The Lovelock Formation is an assembly of late Early Jurassic or Middle Jurassic carbonate rocks and gypsum that constitute the youngest preserved sediments and, probably, the last marine deposits in successions of Jurassic rocks in the Carson Sink region of western Nevada. The formation records a set of transitional environments between open marine basinal conditions and an emergent tectonically active terrain. The current extent of the formation is probably a small fraction of its original distribution in the Carson region and, perhaps, in areas of Nevada farther west.

The Lovelock Formation occurs only in a pair of nappes in the nappe pile of the northern West Humboldt Range. Geometric relations between intranappe and internappe folds suggest that nappe emplacement and folding were coupled deformations in major Middle Jurassic tectonism. Sites of deposition of the Lovelock Formation were probably not more than a few kilometers east or west of current exposures of the formation.

The formation is comprised of three members in a maximum thickness of about 200 m. The lowest is a micrite which underwent emergence and fresh-water diagenesis before deposition of fragmental limestones of the middle member. Conglomerate of the middle member consists exclusively of intraclastic micrite pebbles from the lower member. Finer grained sedimentary breccia above the conglomerate is an accumulation of intraclasts and allochthonous particles from a variety of subenvironments on a carbonate bank. The upper member comprises gypsum and calcarenite, deposited at least in part in standing water of a barred basin. The sequence of motions of the sediment surface relative to sea level recorded in the deposits of the Lovelock Formation is conceivably due to eustatic variations, but the general temporal proximity of deposition of the formation to major tectonism suggests that such motions were probably tectonic.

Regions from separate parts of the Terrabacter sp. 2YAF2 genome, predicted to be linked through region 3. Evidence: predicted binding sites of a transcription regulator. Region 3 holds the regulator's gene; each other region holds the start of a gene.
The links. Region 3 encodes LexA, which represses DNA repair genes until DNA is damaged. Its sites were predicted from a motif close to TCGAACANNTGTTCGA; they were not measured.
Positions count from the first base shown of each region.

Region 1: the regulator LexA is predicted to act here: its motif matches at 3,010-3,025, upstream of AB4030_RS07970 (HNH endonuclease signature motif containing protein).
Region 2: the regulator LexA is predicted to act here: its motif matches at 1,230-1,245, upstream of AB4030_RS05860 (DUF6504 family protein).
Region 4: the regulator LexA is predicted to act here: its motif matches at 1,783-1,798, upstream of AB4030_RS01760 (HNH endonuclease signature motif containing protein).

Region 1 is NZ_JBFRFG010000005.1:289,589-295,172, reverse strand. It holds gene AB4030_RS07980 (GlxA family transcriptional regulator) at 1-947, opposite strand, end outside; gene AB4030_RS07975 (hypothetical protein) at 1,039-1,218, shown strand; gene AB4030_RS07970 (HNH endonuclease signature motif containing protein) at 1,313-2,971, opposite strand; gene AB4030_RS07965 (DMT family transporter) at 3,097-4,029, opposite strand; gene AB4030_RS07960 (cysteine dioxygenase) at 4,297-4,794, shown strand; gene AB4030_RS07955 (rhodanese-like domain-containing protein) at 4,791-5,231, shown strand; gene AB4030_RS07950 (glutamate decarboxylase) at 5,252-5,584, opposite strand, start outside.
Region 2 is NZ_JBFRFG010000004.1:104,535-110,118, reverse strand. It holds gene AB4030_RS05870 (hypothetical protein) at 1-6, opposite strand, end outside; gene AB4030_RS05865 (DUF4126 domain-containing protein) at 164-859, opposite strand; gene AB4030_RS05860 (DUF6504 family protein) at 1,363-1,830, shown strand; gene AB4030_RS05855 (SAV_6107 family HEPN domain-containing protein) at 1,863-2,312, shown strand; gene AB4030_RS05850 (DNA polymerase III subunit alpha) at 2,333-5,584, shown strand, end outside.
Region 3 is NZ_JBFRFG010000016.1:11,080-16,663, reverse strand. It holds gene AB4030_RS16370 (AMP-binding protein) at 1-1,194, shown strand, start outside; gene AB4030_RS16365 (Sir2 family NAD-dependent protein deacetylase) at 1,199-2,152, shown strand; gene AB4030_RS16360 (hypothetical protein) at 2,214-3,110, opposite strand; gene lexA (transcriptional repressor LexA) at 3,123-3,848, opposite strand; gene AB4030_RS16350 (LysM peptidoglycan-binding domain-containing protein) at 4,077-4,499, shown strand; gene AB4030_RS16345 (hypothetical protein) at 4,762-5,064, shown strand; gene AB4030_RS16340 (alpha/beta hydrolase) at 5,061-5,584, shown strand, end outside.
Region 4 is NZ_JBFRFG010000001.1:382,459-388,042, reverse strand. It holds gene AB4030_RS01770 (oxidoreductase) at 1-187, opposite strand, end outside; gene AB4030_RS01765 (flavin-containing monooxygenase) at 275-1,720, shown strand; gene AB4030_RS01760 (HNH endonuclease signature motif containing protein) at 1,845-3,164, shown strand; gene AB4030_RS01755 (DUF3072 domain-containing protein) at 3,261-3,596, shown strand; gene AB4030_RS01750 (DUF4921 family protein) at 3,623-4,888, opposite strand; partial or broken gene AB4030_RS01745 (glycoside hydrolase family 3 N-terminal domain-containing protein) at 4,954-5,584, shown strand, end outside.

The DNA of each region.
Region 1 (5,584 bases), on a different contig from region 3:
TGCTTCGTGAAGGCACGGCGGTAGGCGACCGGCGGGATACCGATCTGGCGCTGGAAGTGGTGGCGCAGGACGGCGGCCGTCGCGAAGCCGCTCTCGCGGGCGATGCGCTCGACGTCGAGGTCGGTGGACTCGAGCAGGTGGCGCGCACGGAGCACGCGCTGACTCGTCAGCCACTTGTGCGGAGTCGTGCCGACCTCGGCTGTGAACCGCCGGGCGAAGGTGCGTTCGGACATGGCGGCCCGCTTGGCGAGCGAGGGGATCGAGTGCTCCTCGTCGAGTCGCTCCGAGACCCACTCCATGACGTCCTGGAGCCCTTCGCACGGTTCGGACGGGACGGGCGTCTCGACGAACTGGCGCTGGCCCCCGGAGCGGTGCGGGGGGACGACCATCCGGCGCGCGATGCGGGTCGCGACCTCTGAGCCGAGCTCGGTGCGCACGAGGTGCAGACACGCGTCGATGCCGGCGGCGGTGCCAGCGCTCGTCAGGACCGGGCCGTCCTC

Postdepositional hydrothermal recrystallization occurs sporadically in carbonate rocks of the Lovelock Formation. Such metamorphism was perhaps synchronous with local generation of solution breccias in the upper member and local calcitization of sulfate.

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